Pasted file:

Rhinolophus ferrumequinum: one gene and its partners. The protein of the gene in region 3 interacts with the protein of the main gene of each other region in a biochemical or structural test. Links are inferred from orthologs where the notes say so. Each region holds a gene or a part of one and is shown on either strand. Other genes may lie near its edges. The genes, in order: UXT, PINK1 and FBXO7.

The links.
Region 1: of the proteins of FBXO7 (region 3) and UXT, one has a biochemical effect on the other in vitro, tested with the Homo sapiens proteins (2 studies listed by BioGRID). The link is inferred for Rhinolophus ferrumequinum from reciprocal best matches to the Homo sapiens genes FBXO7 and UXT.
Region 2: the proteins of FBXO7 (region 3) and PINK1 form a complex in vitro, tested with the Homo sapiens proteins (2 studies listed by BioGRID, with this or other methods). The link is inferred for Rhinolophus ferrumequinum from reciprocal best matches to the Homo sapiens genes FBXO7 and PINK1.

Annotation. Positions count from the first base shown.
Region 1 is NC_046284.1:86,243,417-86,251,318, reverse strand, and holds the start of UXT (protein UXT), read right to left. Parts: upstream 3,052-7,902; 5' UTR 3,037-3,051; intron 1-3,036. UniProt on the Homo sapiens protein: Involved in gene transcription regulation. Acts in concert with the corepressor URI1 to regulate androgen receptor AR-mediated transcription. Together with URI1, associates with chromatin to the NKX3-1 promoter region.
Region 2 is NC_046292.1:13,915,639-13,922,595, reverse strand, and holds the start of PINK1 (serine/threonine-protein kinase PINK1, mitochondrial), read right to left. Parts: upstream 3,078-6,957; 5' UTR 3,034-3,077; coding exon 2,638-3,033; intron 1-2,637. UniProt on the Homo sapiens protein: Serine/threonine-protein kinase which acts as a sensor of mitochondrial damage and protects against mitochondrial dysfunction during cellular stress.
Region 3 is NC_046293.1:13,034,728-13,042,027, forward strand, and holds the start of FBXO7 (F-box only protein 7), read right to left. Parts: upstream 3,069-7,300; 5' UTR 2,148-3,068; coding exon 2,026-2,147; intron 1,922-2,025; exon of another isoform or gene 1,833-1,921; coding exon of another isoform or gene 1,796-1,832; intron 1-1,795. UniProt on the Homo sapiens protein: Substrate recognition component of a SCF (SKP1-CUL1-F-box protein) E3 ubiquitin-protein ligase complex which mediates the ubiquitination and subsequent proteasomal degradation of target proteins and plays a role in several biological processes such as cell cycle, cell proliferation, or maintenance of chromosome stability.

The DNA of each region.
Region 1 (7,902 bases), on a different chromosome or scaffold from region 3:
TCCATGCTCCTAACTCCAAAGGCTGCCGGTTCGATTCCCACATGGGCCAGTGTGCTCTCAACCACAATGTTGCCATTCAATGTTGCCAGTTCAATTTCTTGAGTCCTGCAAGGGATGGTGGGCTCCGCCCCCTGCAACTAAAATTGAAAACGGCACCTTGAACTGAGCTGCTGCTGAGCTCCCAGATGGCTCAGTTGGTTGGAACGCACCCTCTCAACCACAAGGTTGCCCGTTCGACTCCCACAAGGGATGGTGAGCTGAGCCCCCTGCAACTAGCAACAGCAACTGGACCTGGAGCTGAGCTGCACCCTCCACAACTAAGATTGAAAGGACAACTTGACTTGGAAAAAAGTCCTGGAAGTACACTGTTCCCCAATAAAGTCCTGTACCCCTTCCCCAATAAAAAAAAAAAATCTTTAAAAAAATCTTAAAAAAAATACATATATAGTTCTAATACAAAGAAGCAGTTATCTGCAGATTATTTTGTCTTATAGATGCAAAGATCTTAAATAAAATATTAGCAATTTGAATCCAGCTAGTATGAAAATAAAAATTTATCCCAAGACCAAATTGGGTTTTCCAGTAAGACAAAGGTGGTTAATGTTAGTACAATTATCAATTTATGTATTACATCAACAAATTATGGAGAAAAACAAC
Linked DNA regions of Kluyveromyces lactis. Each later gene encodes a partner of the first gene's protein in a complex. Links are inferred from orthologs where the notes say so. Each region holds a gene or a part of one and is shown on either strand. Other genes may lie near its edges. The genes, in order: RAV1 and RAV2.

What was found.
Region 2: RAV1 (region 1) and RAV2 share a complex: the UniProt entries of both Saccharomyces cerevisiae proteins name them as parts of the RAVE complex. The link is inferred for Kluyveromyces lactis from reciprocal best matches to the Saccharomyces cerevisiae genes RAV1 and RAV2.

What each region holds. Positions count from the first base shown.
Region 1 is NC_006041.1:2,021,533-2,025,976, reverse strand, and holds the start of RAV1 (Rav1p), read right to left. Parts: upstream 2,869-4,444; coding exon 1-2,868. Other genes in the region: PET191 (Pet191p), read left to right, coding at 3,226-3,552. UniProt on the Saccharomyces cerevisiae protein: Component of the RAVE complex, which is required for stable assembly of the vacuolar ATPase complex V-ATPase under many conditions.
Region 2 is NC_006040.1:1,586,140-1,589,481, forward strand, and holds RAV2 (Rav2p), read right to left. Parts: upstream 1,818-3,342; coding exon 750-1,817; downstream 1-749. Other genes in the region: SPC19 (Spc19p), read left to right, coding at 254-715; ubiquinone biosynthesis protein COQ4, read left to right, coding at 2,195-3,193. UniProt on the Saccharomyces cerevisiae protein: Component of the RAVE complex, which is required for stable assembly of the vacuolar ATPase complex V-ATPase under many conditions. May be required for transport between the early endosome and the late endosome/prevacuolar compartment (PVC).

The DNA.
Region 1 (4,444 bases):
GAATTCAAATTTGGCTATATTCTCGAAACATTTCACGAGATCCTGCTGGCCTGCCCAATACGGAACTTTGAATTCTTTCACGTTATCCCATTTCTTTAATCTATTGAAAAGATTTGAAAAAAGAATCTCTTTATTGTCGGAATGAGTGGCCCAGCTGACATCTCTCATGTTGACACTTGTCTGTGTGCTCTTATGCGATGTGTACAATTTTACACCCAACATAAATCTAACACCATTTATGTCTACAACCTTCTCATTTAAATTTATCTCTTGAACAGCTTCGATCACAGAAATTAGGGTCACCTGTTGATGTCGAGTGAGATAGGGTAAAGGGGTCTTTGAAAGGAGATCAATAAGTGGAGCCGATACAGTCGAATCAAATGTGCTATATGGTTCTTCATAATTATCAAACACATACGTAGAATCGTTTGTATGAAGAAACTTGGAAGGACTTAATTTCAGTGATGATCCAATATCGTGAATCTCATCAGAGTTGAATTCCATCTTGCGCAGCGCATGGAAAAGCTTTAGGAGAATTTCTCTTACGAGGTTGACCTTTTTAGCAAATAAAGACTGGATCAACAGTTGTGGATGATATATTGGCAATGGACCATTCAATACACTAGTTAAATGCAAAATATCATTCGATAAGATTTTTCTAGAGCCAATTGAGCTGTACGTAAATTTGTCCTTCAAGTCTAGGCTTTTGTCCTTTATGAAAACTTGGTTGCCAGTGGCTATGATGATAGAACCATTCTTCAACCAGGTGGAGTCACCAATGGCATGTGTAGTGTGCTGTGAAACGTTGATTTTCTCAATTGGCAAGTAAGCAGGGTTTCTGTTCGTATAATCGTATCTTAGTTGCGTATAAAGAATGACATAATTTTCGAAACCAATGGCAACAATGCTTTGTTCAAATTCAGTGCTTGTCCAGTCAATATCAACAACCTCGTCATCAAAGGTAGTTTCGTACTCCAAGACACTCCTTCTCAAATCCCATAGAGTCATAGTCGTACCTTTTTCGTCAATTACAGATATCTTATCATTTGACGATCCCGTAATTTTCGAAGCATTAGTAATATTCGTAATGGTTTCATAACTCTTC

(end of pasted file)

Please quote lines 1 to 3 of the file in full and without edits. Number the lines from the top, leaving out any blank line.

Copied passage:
Rhinolophus ferrumequinum: one gene and its partners. The protein of the gene in region 3 interacts with the protein of the main gene of each other region in a biochemical or structural test. Links are inferred from orthologs where the notes say so. Each region holds a gene or a part of one and is shown on either strand. Other genes may lie near its edges. The genes, in order: UXT, PINK1 and FBXO7.

The links.
Region 1: of the proteins of FBXO7 (region 3) and UXT, one has a biochemical effect on the other in vitro, tested with the Homo sapiens proteins (2 studies listed by BioGRID). The link is inferred for Rhinolophus ferrumequinum from reciprocal best matches to the Homo sapiens genes FBXO7 and UXT.